Writers: Paul Dini with Sean McKeever; Story Consultant – Keith Giffen
Pencils and Inks: Freddie Williams II
Colors: Pete Pantazis
Published By: DC Comics
The trainwreck that is Countdown to Final Crisis continues screeching off the rails with issue #3, which centers around another attempt to converge the book’s storylines, this time in a climactic confrontation with Darkseid. As of last issue, Mary Marvel has gone evil again, capturing Jimmy Olsen – apparently the repository of the the departed New Gods’ powers – for Darkseid, and this issue focuses on the 11th hour save by Donna Troy and Kyle Rayner. The heroes call in the Justice League, which results in the Darkseid-Superman battle promised by the cover. As battles between the two go, it’s nothing new, but well-done enough to merit a look. The portrayal of Superman, infused with all the confidence and determination one would expect out of the character, is a strong one; his righteous indignation at the murder of the New Gods and Darkseid’s attempt on Jimmy’s life stands out as the most satisfying part of the book, one of the only real fist-pumping moments Countdown has had.
There’s a nicely frantic scene at the issue’s opening as Donna Troy, Kyle Rayner and Forager try to explain the convoluted situation to Red Arrow, which also feels knowing enough to suggest that Dini and McKeever are poking fun at the book. If the issue maintained this nervous energy, it would be stellar, but even the Darkseid-Superman fight doesn’t carry much urgency. The book feels like a by-the-numbers version of a final battle, and the weariness found here is most exemplified by the portrayal of Mary Marvel. Mary is full-on evil again, taunting and preening like a Silver Age villain (or worse, a low-rent Superboy-Prime) – she’s the most grating thing here, and she’s written with none of the complexity that one might hope would exist in someone who’s had to make a decision between morality and power. The character is given no agency, and her current personality is ascribed more to the source of her powers than anything inherent within her, so there’s no drama to be found in her fall. The mitigating factor of this is a scene where she beats Donna Troy with the prone body of Kyle Rayner, a perversely entertaining moment for those of us who’ve sat through the entirety of Countdown.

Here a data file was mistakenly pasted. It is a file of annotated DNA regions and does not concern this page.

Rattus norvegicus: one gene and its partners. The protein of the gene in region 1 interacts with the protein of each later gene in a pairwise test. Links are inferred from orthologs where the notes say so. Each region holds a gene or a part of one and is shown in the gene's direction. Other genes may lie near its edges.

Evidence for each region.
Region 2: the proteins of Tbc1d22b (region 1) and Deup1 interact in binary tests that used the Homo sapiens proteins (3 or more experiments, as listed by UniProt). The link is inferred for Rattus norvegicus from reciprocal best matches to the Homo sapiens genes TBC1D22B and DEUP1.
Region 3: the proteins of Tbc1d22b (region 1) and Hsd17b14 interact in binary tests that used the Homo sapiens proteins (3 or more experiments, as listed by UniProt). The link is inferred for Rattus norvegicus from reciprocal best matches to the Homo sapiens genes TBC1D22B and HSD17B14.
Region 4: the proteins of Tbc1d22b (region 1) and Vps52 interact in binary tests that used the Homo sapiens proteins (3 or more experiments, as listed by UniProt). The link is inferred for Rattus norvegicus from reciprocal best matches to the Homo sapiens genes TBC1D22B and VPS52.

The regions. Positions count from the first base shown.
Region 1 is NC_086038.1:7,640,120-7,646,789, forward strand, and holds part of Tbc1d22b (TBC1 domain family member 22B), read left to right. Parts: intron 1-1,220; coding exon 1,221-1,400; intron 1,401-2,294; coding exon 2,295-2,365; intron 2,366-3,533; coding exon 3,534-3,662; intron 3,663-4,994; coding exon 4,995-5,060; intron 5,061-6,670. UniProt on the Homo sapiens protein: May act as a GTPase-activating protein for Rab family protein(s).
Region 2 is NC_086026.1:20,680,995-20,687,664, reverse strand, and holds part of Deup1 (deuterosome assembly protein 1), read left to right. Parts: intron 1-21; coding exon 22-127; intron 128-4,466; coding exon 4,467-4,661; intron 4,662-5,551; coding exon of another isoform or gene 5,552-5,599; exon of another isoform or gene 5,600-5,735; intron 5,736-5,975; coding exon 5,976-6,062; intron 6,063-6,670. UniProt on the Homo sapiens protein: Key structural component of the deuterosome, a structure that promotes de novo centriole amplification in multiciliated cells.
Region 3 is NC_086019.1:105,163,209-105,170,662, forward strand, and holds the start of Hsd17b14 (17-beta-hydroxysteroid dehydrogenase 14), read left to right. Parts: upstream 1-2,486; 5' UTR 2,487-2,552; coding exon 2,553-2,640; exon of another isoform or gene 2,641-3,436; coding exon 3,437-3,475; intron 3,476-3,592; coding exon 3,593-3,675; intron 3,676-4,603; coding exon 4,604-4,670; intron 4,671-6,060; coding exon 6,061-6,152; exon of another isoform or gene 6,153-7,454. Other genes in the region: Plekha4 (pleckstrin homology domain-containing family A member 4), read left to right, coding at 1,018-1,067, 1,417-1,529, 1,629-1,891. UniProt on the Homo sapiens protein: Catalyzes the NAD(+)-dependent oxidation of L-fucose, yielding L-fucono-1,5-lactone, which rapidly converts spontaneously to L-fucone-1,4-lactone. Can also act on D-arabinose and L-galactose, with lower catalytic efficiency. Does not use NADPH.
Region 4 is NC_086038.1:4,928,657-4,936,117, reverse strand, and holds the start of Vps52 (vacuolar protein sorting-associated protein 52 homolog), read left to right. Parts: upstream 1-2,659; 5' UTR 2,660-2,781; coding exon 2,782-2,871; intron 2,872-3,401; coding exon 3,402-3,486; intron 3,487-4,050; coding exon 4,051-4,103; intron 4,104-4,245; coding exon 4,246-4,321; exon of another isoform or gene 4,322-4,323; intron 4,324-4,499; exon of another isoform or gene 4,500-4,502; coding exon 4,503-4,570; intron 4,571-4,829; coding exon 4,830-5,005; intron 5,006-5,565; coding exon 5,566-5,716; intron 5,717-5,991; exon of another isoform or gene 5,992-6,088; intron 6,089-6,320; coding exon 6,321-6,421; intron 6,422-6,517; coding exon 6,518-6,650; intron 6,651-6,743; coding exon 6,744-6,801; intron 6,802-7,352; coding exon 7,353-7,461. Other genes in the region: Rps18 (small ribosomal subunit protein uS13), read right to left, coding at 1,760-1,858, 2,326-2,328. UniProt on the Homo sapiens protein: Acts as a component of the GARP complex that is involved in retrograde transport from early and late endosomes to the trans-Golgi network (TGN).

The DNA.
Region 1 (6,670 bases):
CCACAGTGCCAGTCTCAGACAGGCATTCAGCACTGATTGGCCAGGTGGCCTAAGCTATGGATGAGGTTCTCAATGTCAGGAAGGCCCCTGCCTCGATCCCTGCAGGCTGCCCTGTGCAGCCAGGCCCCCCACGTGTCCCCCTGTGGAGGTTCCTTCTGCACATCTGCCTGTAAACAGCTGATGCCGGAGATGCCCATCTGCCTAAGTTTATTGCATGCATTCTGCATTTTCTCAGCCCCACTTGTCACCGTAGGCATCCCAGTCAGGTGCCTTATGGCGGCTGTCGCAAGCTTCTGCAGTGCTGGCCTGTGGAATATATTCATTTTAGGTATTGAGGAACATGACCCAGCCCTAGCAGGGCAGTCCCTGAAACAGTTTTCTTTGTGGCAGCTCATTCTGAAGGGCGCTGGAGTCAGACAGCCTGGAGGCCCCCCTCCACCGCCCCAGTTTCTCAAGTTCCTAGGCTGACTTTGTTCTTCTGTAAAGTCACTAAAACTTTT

Freddie Williams’ artwork is not a great match for this issue, as his subtly, cleanly stylized, charming, sometimes cartoonish work seems far more appropriate for a lighthearted, more traditionally heroic series in a Blue Beetle vein, rather than the urgent, climactic tone this book wants to create. Pete Pantazis’s coloring is a nice fit for him, however – characters radiate brightly with otherworldly energy, and the backgrounds are oddly and warmly engaging mixes of deep blues and purples, as well as subdued reds and browns reminiscent of Bill Watterson’s Spaceman Spiff work in Calvin & Hobbes. It’s great artwork for another series, but doesn’t take on the gravity this book needs.
This issue encapsulates the strengths of Countdown and the problems that have plagued it – the series is a monotonous one, and its best moments (aside from the early Piper/Trickster segments) are its out-of-nowhere appearances like the mid-series Jokester and Mxyzptlk spotlights. Red Arrow and Superman both manage to add a sense of energy to a lifeless, humorless book and a cast that’s mostly bereft of charisma or compelling dynamics, but it’s not enough to save the series this late in the game.